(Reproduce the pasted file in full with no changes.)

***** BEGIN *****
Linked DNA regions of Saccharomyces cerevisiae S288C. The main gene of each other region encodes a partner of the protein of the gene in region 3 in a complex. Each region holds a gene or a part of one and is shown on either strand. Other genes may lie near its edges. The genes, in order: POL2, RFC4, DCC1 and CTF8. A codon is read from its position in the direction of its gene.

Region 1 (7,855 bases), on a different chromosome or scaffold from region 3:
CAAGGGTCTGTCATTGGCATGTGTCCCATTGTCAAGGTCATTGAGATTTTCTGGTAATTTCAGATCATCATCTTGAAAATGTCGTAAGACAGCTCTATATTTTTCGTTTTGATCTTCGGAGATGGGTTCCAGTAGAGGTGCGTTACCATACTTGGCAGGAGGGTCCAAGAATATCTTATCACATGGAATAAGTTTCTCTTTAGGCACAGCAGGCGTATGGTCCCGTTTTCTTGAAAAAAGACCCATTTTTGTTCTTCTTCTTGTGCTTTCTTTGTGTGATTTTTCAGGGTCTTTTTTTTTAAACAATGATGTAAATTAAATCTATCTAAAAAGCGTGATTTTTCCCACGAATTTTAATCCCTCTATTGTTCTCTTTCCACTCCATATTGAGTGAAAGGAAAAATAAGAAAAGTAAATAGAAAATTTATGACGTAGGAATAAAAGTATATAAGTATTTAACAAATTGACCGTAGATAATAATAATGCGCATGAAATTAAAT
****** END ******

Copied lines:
Linked DNA regions of Saccharomyces cerevisiae S288C. The main gene of each other region encodes a partner of the protein of the gene in region 3 in a complex. Each region holds a gene or a part of one and is shown on either strand. Other genes may lie near its edges. The genes, in order: POL2, RFC4, DCC1 and CTF8. A codon is read from its position in the direction of its gene.

Region 1 (7,855 bases), on a different chromosome or scaffold from region 3:
CAAGGGTCTGTCATTGGCATGTGTCCCATTGTCAAGGTCATTGAGATTTTCTGGTAATTTCAGATCATCATCTTGAAAATGTCGTAAGACAGCTCTATATTTTTCGTTTTGATCTTCGGAGATGGGTTCCAGTAGAGGTGCGTTACCATACTTGGCAGGAGGGTCCAAGAATATCTTATCACATGGAATAAGTTTCTCTTTAGGCACAGCAGGCGTATGGTCCCGTTTTCTTGAAAAAAGACCCATTTTTGTTCTTCTTCTTGTGCTTTCTTTGTGTGATTTTTCAGGGTCTTTTTTTTTAAACAATGATGTAAATTAAATCTATCTAAAAAGCGTGATTTTTCCCACGAATTTTAATCCCTCTATTGTTCTCTTTCCACTCCATATTGAGTGAAAGGAAAAATAAGAAAAGTAAATAGAAAATTTATGACGTAGGAATAAAAGTATATAAGTATTTAACAAATTGACCGTAGATAATAATAATGCGCATGAAATTAAAT